A study published last summer broadcast an alarming statistic: that nearly half of the total American food supply (approximately $165 BILLION annually) gets dumped in the trash.
“As a country, we’re essentially tossing every other piece of food that crosses our path. That’s money and precious resources down the drain,” Dana Gunders, a scientist with the Natural Resources Defense Council’s food and agriculture program told press in August.
The news isn’t much better elsewhere in the world.
In response, the United Nations has launched a global campaign to cut food waste and encourage thinning of the almost $1 trillion (1.3 billion tonnes) worth of food produced and then sent straight to landfill each year.
“In a world of 7 billion people, set to grow to 9 billion by 2050, wasting food makes no sense – economically, environmentally and ethically.” – Achim Steiner, UN under-secretary-general and UNEP executive director.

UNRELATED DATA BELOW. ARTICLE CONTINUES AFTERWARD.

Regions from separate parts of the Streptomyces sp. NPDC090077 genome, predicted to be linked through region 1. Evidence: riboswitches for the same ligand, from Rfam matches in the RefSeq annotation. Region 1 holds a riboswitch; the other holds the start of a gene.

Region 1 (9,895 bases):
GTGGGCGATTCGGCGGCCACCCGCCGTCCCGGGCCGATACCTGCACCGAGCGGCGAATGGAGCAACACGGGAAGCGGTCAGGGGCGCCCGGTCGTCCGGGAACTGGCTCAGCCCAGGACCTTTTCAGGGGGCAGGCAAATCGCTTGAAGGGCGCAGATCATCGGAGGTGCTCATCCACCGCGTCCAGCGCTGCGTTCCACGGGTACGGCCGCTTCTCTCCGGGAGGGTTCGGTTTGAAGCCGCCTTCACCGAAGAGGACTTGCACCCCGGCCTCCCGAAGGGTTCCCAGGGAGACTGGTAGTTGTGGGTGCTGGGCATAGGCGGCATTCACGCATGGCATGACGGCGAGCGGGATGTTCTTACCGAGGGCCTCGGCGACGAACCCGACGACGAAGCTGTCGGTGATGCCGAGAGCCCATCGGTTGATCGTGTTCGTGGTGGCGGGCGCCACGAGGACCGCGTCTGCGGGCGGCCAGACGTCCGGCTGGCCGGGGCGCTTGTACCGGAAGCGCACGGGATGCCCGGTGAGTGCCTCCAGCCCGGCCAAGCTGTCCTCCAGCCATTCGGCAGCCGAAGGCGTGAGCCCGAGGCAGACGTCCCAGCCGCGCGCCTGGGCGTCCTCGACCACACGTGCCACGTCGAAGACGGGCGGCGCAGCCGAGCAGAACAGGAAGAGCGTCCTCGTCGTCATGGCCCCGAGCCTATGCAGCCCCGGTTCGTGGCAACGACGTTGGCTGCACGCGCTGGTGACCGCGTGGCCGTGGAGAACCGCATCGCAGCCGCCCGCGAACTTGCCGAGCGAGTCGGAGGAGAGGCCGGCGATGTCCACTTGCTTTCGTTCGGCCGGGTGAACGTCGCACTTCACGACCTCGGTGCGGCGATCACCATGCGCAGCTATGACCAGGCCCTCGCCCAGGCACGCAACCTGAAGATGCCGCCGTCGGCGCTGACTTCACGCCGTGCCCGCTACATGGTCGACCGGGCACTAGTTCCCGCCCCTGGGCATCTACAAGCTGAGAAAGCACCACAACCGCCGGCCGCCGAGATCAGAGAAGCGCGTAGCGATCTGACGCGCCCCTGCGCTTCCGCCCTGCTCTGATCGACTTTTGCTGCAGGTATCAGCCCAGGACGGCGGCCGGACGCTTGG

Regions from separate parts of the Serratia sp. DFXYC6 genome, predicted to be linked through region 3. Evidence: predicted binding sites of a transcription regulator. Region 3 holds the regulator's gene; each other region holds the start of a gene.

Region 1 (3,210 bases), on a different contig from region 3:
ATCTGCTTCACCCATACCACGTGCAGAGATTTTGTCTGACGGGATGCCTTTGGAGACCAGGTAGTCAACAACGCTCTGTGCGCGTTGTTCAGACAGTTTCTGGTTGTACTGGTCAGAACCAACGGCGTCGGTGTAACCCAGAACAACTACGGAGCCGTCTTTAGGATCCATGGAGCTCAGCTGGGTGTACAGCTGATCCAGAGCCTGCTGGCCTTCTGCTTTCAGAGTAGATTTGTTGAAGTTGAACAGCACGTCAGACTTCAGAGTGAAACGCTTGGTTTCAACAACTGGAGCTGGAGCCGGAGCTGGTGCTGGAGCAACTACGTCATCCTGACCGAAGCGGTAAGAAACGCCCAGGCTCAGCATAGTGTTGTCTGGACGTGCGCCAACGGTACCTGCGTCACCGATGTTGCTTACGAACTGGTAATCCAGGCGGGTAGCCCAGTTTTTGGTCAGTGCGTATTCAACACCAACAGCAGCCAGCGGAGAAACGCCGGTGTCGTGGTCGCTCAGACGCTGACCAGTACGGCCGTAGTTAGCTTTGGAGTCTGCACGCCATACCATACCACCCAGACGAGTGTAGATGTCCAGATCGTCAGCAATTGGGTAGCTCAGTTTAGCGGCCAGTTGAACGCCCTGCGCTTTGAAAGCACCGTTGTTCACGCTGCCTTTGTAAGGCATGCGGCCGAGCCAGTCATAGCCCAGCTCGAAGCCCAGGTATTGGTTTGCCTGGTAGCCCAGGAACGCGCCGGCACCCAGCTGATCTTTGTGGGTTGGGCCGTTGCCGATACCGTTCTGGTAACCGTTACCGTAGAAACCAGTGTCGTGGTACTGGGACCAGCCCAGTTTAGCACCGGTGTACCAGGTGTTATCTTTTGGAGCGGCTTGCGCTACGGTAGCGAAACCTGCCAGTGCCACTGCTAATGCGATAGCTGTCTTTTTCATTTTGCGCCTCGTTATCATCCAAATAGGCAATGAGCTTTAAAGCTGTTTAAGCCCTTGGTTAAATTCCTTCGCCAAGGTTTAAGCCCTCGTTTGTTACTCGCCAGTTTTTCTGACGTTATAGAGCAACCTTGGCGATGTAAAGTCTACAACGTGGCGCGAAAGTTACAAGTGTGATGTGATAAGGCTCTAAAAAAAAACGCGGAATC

The campaign is called ‘Think, Eat, Save: Reduce Your Foodprint’ and encourages everyone from farmers and families to supermarkets and restaurants to take simple, essential steps to reduce the amounts of food they waste.
The UN’s FAO (Food and Agriculture Organization) spokesperson explained that in industrialized regions almost half of food tossed is ditched for aesthetic reasons—perfectly good food thrown out by producer and consumer because it’s bruised, or misshapen, or comes too near its best before date. (Read: No Room for Uglies)
“This is more than the total net food production of Sub-Saharan Africa, and would be sufficient to feed the estimated 870 million people hungry in the world.” José Graziano da Silva, FAO Director-General.
The effects of wasted food go well beyond the food wasted. The amounts of greenhouse gas emissions, land, water, fertilizers and labour efforts gone into growing, transporting, and decomposing tonnes of food product are extensive, expensive, and unsustainable.
U.S. researchers quoted by CBC confirm that Americans are wasting food at a rate of 1,400 calories per person per day—rates that have implications for both obesity and climate change. Food waste is believed to now account for more than one quarter of the total freshwater consumption and 300 million barrels of oil per year.
Methane from food waste rotting in landfills is 25% more powerful a greenhouse gas than carbon dioxide.
Watch Michael Pollan, author of ‘The Omnivore’s Dilemma’ and ‘In Defence Of Food’ on CBC’s Strombo show with George Stroumboulopoulos.
Visit http://www.thinkeatsave.org for tips on how to reduce your Foodprint.